I think – I hope – that coming to church is a transformative experience. Each week we encounter God’s words through scripture and song and prayer. But more importantly, we do it together. We listen together and pray together and sing together. We experience God together. When I take this time to share my thoughts on the Bible and church, I hope that I’m planting a seed and that you continue the conversation with each other and together with others in your community.
I hope that you come here because you want to, not because you have to. See, I think that they commandment about keeping the Sabbath holy is a bridge between the “love God” section and the “love each other” section. Because it’s here that we deepen our relationship with God by working on our relationships with each other. We learn that God loves us and we learn to share that love with our neighbors.
And when we leave here, I believe that we are called to let our faith lead us in all that we do. Not by being pushy or overly churchy or religious – we don’t want to upset the Biebs. We’re not supposed to be forcing our faith on someone else or tearing down the separating wall of church and state by placing monuments to the Ten Commandments in government buildings.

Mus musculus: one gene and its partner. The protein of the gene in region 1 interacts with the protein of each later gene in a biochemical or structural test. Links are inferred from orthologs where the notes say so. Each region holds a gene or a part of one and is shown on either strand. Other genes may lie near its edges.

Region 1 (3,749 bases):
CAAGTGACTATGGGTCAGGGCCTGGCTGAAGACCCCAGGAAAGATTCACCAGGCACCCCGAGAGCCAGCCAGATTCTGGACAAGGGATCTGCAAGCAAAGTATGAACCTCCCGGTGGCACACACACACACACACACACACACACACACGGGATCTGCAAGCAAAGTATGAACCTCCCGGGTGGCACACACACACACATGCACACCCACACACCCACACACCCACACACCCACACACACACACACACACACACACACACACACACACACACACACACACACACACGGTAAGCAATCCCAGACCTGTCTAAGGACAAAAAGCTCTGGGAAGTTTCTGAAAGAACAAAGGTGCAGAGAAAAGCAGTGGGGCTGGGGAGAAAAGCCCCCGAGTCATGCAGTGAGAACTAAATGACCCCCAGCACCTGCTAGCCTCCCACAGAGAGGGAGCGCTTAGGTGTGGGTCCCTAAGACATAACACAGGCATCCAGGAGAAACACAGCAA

But that doesn’t mean that we shouldn’t allow our faith to guide us.
This past week I did something that I’ve never done before. I attended a public hearing at the State House. Massachusetts lawmakers have been presented with a bill that would add “gender identity” to existing civil rights law for public accommodations. Current law prohibits discrimination against transgender and gender non-conforming persons in the areas of credit, housing, employment and public education but, transgender persons can still be denied access to public accommodations such as restrooms and locker rooms consistent with their gender identity. This past Tuesday, the judiciary committee invited the public to give testimony on the issue.